Not like air or water, food or shelter — but it’s vital, nonetheless.
Doubters of that premise should join us at the Public Library of Anniston-Calhoun County, which features multiple rows of Internet-connected computers for first-come, first-served use by the public. On weekends, it’s not unusual for those computers to be in continual use by residents doing online banking or shopping, using social media or checking email.
Suffice it to say that free Internet access has become one of the biggest drawing cards — other than books, of course — for the Anniston library.
That so many people use the library for their Internet access melds perfectly with new U.S. Census Bureau data about Americans’ Internet use. The headline isn’t surprising: Nearly 76 percent of U.S. households had Internet access in their homes in 2010, the Census Bureau reports. (Compare that to the 18 percent of U.S. households who were wired 15 years ago.)
However, Alabamians’ struggles to take advantage of the Internet’s growing importance haven’t waned. Sixty-seven percent of Alabama homes were wired in 2010, Census Bureau data say, but that still ranks Alabama among the 10 least-wired states and precariously close to New Mexico, which ranked at the bottom at 64.1 percent.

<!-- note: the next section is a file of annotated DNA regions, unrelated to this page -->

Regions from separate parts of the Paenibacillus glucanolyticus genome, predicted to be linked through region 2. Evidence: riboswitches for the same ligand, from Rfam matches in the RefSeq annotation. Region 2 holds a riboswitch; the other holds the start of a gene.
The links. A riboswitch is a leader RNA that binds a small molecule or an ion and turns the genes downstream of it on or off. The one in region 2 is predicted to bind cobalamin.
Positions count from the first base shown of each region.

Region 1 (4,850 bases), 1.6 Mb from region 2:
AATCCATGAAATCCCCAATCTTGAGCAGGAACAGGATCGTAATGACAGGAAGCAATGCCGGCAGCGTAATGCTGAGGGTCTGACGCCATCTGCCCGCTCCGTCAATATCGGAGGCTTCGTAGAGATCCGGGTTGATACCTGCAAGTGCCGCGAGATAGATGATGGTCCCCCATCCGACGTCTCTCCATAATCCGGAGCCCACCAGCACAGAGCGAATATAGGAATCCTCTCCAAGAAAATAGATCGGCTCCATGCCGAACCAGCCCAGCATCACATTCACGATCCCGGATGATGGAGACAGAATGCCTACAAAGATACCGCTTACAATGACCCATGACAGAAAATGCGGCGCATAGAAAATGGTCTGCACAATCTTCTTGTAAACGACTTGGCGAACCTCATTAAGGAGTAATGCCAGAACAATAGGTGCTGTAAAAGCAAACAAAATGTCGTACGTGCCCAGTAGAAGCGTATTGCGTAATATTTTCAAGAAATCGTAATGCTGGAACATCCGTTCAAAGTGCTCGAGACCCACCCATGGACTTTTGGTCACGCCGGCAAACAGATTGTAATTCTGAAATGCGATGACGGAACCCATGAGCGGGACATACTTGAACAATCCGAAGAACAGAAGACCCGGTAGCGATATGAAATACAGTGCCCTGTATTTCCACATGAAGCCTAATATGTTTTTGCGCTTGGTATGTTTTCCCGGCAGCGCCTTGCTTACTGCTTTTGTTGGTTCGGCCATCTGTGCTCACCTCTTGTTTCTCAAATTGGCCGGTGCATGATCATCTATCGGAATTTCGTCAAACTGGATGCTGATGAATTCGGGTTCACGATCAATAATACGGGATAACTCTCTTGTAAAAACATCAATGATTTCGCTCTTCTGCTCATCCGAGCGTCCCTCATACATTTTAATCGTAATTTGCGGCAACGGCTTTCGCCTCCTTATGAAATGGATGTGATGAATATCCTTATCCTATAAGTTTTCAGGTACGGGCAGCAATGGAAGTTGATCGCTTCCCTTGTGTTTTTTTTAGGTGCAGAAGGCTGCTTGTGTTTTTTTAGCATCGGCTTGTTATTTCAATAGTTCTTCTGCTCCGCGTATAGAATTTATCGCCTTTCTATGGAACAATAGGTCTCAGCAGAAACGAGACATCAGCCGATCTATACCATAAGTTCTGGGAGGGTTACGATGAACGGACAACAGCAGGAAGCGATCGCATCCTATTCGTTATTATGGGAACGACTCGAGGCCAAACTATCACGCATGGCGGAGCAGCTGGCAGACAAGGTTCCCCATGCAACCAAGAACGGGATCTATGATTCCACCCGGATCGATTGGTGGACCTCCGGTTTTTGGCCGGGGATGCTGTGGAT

The intersection of socioeconomic data and Internet statistics illuminates Alabama’s high rate of residents who don’t have easy access to the Web. Census data show as incomes dip, so, too, does the rate of home Internet access. The trend is unmistakable. In 2010, less than 60 percent of homes with combined incomes of less than $50,000 were wired. Head higher up the economic scale and the numbers skyrocket: At the top — households with incomes of $150,000 and higher — more than 98 percent had Internet access.
Call it the wired world’s version of poverty and priorities.
Families who exist check-to-check may see home Internet access as a luxury they can’t afford. As more of today’s business — in education, in finance, in shopping, in government — moves online only, those same check-to-check families have no choice but to seek their Internet access where they can. (Those without laptops can’t take advantage of businesses’ free wireless connections, either.)
Thus, libraries such as Anniston’s can become people’s main link to the wired world. No reason they’re crowded.
Alabama’s past strides to bring broadband connections to schools and rural areas have made a difference. But consider the real issue here: Low-income homes are less likely to be wired, and un-wired homes are at a disadvantage in today’s world. It’s yet another reason why improving Alabamians’ lives through education and employment is so important.